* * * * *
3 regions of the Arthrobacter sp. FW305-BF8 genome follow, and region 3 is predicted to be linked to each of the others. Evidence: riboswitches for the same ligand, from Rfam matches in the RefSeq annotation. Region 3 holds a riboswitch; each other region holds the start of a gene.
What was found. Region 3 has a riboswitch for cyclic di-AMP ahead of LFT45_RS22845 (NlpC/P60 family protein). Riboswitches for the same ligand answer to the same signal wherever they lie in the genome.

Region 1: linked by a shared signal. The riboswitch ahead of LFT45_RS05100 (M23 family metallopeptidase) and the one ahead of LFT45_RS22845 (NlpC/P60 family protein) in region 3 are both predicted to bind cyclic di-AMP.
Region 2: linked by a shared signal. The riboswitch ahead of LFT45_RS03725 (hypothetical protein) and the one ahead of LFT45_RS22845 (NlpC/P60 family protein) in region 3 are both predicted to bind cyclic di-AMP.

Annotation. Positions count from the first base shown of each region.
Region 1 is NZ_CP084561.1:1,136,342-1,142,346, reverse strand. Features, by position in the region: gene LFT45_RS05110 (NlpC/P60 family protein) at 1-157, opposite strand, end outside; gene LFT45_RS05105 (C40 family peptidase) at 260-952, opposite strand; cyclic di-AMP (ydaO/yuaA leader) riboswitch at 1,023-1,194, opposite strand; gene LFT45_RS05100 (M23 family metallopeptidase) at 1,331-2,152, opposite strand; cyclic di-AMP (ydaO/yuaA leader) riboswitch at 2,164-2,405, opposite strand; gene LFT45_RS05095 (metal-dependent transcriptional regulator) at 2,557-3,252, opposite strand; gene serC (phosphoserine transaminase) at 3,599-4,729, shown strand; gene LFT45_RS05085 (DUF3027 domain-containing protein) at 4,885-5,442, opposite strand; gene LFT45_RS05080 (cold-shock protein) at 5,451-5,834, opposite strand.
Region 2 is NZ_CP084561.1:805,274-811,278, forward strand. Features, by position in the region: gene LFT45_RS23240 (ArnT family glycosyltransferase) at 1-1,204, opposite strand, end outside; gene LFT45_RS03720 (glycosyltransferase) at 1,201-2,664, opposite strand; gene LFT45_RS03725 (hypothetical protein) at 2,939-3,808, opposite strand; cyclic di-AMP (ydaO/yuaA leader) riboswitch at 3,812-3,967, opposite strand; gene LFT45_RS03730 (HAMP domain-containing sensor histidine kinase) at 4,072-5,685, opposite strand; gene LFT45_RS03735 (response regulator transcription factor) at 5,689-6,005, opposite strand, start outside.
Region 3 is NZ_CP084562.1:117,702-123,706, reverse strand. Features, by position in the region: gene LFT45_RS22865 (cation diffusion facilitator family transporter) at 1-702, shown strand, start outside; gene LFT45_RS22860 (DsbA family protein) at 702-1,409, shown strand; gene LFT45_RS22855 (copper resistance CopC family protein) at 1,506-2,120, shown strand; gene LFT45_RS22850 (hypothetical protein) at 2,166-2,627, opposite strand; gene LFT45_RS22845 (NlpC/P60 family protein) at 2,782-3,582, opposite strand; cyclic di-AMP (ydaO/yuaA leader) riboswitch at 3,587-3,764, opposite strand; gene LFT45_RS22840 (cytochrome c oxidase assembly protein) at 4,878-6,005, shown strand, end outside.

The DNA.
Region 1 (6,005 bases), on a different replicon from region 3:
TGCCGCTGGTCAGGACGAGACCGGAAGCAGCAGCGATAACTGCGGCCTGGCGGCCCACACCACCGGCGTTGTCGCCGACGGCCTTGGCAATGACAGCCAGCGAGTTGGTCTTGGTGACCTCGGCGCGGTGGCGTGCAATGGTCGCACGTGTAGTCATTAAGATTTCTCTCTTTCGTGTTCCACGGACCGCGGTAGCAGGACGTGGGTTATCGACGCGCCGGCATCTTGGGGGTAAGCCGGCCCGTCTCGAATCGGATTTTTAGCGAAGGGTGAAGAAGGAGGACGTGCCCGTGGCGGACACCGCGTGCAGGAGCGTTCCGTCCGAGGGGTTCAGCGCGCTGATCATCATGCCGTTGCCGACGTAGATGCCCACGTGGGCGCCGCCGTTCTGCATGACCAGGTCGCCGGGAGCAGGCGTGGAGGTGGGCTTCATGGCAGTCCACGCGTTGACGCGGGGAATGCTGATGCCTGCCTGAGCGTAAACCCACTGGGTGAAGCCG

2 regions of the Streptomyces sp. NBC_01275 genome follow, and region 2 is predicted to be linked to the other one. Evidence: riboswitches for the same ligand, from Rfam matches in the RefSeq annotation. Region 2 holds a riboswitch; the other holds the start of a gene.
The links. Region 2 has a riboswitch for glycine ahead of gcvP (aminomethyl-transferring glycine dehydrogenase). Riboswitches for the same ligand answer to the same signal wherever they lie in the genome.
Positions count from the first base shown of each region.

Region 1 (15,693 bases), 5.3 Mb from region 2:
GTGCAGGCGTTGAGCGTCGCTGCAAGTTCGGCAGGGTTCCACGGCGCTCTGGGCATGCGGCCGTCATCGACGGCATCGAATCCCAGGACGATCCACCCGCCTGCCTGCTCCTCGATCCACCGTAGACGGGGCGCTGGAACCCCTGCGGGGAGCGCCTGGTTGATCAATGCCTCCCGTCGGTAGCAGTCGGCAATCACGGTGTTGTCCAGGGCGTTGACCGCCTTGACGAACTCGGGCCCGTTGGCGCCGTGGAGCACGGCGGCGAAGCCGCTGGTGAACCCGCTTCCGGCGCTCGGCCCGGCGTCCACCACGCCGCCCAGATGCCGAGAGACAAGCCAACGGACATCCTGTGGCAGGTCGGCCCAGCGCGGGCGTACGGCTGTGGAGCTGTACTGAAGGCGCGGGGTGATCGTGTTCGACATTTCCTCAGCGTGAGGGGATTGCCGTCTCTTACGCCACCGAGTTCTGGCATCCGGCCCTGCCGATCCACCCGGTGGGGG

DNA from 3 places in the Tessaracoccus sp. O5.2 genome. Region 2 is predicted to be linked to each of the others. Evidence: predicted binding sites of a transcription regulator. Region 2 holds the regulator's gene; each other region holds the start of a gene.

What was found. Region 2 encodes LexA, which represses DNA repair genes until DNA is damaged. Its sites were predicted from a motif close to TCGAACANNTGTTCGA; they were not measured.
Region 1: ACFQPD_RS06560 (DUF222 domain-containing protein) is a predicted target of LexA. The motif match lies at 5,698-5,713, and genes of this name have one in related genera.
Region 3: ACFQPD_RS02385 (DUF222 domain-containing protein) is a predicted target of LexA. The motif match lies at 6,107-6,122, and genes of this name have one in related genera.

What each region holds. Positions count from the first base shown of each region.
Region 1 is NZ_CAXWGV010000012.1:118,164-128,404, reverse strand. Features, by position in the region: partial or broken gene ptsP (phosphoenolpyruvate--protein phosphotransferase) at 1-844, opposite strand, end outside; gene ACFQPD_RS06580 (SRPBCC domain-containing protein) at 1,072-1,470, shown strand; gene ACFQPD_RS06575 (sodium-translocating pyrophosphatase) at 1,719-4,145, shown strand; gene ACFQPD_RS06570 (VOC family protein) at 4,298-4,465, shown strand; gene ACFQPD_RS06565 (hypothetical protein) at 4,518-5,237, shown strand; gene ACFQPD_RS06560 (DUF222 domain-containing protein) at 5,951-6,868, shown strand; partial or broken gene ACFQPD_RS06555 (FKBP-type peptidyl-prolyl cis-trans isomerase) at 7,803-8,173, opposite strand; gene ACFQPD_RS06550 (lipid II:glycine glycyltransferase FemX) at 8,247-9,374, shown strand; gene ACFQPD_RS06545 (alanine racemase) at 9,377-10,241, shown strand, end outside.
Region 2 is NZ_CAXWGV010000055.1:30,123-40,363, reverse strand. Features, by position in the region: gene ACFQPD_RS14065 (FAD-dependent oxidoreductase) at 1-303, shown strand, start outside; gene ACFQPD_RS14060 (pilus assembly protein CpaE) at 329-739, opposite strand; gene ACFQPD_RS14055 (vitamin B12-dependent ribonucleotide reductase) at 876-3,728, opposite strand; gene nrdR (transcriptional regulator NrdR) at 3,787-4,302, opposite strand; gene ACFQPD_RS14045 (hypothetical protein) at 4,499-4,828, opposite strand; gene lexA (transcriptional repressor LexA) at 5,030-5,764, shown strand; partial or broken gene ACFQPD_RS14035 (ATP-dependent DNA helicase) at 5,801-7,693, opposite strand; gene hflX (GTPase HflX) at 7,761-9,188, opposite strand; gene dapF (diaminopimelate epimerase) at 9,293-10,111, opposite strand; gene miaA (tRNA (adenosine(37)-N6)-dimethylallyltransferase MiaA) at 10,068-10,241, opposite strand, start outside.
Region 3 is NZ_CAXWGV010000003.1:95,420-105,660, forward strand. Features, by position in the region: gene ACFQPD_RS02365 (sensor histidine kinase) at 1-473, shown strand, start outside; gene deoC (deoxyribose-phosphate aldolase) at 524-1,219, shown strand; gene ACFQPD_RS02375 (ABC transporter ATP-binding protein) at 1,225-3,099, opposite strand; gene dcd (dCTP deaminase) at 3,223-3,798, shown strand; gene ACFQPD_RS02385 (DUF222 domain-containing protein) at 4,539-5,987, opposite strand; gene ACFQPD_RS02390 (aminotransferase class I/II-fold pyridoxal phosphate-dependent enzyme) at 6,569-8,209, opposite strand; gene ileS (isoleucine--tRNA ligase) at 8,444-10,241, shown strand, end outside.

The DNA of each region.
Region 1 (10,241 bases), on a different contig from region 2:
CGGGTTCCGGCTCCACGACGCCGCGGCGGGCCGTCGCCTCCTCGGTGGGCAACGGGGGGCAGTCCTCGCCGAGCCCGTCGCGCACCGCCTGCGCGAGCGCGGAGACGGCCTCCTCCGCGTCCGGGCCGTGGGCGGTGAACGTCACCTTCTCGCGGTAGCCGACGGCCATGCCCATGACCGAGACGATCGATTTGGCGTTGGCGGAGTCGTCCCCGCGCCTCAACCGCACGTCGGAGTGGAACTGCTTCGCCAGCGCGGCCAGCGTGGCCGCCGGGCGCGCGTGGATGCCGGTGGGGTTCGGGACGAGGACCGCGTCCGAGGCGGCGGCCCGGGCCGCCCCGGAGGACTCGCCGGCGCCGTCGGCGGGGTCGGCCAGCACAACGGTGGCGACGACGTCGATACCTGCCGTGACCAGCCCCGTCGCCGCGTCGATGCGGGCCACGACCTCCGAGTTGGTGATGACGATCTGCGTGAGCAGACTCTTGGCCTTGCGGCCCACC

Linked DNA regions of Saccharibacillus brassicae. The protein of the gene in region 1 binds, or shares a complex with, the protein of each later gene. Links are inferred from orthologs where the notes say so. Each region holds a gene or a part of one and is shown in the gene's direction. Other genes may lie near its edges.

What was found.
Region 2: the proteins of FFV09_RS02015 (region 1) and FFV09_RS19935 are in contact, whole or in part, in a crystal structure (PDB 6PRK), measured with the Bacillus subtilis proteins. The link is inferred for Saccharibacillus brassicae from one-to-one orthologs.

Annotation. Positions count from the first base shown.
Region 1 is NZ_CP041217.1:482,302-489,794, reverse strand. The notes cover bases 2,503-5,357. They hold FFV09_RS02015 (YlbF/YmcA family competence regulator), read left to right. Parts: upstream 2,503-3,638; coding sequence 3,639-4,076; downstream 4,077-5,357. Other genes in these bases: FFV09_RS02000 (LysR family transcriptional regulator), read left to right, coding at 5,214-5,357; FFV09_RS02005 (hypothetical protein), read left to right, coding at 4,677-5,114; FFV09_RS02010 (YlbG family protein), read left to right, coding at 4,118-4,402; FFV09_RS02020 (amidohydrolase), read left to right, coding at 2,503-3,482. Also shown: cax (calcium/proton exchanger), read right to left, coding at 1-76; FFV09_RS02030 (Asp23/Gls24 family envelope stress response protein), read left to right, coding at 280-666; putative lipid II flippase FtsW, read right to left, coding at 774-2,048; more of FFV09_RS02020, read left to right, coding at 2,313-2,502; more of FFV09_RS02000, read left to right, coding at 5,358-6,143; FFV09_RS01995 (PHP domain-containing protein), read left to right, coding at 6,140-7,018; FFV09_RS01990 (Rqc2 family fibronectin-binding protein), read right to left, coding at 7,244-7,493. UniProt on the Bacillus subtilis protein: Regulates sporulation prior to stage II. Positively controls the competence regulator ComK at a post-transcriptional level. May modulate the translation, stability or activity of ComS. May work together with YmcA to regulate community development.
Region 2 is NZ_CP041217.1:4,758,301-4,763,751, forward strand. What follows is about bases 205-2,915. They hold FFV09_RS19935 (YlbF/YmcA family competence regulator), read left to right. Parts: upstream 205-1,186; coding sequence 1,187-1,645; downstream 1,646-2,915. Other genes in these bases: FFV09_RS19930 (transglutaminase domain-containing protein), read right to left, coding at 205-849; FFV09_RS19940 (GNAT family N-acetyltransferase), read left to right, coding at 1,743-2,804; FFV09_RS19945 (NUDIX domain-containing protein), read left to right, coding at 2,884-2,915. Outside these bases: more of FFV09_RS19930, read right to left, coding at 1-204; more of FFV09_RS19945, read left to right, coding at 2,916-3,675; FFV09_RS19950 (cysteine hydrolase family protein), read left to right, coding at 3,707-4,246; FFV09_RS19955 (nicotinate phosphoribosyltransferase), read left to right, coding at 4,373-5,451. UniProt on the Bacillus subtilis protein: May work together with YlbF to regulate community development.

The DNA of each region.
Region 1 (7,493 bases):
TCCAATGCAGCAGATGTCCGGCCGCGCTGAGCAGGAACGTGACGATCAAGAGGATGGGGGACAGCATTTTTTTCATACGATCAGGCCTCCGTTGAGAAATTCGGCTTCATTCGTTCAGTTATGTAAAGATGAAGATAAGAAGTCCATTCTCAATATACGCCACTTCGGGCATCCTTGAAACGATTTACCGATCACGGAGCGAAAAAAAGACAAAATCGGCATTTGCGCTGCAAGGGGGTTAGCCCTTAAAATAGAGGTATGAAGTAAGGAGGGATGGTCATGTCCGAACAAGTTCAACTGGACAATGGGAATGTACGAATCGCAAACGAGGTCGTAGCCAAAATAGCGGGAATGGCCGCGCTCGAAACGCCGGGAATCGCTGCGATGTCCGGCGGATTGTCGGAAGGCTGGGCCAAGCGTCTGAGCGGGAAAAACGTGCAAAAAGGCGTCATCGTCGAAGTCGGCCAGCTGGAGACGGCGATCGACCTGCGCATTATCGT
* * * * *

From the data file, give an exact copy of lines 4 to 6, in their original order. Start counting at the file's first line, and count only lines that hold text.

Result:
Region 2: linked by a shared signal. The riboswitch ahead of LFT45_RS03725 (hypothetical protein) and the one ahead of LFT45_RS22845 (NlpC/P60 family protein) in region 3 are both predicted to bind cyclic di-AMP.

Annotation. Positions count from the first base shown of each region.
Region 1 is NZ_CP084561.1:1,136,342-1,142,346, reverse strand. Features, by position in the region: gene LFT45_RS05110 (NlpC/P60 family protein) at 1-157, opposite strand, end outside; gene LFT45_RS05105 (C40 family peptidase) at 260-952, opposite strand; cyclic di-AMP (ydaO/yuaA leader) riboswitch at 1,023-1,194, opposite strand; gene LFT45_RS05100 (M23 family metallopeptidase) at 1,331-2,152, opposite strand; cyclic di-AMP (ydaO/yuaA leader) riboswitch at 2,164-2,405, opposite strand; gene LFT45_RS05095 (metal-dependent transcriptional regulator) at 2,557-3,252, opposite strand; gene serC (phosphoserine transaminase) at 3,599-4,729, shown strand; gene LFT45_RS05085 (DUF3027 domain-containing protein) at 4,885-5,442, opposite strand; gene LFT45_RS05080 (cold-shock protein) at 5,451-5,834, opposite strand.